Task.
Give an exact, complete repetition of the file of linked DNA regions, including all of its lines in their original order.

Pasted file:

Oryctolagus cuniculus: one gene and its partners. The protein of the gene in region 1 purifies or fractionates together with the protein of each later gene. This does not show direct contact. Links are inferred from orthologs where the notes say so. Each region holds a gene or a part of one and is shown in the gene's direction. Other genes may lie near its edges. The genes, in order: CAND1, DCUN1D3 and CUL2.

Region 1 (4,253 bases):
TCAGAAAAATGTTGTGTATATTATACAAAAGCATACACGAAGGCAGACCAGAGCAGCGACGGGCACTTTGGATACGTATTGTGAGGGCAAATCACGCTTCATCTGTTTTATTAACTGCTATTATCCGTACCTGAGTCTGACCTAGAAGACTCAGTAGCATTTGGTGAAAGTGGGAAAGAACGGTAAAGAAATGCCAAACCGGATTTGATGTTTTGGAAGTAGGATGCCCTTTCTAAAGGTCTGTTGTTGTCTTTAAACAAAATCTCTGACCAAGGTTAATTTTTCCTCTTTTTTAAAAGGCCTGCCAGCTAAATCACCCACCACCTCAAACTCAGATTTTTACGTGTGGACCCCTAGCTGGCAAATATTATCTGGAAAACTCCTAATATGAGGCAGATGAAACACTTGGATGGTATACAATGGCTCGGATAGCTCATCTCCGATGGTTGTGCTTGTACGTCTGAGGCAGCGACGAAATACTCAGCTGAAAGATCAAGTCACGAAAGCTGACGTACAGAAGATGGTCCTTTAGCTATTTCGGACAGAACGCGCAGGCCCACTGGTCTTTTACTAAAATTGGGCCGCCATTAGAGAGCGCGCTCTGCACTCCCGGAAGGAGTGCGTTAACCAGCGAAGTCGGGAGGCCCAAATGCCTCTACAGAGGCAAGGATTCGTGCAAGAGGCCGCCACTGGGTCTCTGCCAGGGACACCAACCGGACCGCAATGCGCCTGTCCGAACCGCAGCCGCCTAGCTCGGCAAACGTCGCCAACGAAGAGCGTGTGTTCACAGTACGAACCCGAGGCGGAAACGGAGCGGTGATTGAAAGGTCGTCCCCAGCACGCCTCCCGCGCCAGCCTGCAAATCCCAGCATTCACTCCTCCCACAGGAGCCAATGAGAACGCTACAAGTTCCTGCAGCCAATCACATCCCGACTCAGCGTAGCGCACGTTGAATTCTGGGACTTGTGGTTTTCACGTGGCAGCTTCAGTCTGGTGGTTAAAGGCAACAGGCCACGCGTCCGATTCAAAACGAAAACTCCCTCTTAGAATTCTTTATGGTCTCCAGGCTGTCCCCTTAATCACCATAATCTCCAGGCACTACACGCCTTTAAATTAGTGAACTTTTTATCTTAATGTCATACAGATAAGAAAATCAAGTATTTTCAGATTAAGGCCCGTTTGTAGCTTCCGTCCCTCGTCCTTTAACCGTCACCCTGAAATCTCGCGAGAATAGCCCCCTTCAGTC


Oryctolagus cuniculus: one gene and its partners. The protein of the gene in region 1 purifies or fractionates together with the protein of each later gene. This does not show direct contact. Links are inferred from orthologs where the notes say so. Each region holds a gene or a part of one and is shown in the gene's direction. Other genes may lie near its edges. The genes, in order: CAND1, DCUN1D3 and CUL2.

Region 1 (4,253 bases):
TCAGAAAAATGTTGTGTATATTATACAAAAGCATACACGAAGGCAGACCAGAGCAGCGACGGGCACTTTGGATACGTATTGTGAGGGCAAATCACGCTTCATCTGTTTTATTAACTGCTATTATCCGTACCTGAGTCTGACCTAGAAGACTCAGTAGCATTTGGTGAAAGTGGGAAAGAACGGTAAAGAAATGCCAAACCGGATTTGATGTTTTGGAAGTAGGATGCCCTTTCTAAAGGTCTGTTGTTGTCTTTAAACAAAATCTCTGACCAAGGTTAATTTTTCCTCTTTTTTAAAAGGCCTGCCAGCTAAATCACCCACCACCTCAAACTCAGATTTTTACGTGTGGACCCCTAGCTGGCAAATATTATCTGGAAAACTCCTAATATGAGGCAGATGAAACACTTGGATGGTATACAATGGCTCGGATAGCTCATCTCCGATGGTTGTGCTTGTACGTCTGAGGCAGCGACGAAATACTCAGCTGAAAGATCAAGTCACGAAAGCTGACGTACAGAAGATGGTCCTTTAGCTATTTCGGACAGAACGCGCAGGCCCACTGGTCTTTTACTAAAATTGGGCCGCCATTAGAGAGCGCGCTCTGCACTCCCGGAAGGAGTGCGTTAACCAGCGAAGTCGGGAGGCCCAAATGCCTCTACAGAGGCAAGGATTCGTGCAAGAGGCCGCCACTGGGTCTCTGCCAGGGACACCAACCGGACCGCAATGCGCCTGTCCGAACCGCAGCCGCCTAGCTCGGCAAACGTCGCCAACGAAGAGCGTGTGTTCACAGTACGAACCCGAGGCGGAAACGGAGCGGTGATTGAAAGGTCGTCCCCAGCACGCCTCCCGCGCCAGCCTGCAAATCCCAGCATTCACTCCTCCCACAGGAGCCAATGAGAACGCTACAAGTTCCTGCAGCCAATCACATCCCGACTCAGCGTAGCGCACGTTGAATTCTGGGACTTGTGGTTTTCACGTGGCAGCTTCAGTCTGGTGGTTAAAGGCAACAGGCCACGCGTCCGATTCAAAACGAAAACTCCCTCTTAGAATTCTTTATGGTCTCCAGGCTGTCCCCTTAATCACCATAATCTCCAGGCACTACACGCCTTTAAATTAGTGAACTTTTTATCTTAATGTCATACAGATAAGAAAATCAAGTATTTTCAGATTAAGGCCCGTTTGTAGCTTCCGTCCCTCGTCCTTTAACCGTCACCCTGAAATCTCGCGAGAATAGCCCCCTTCAGTC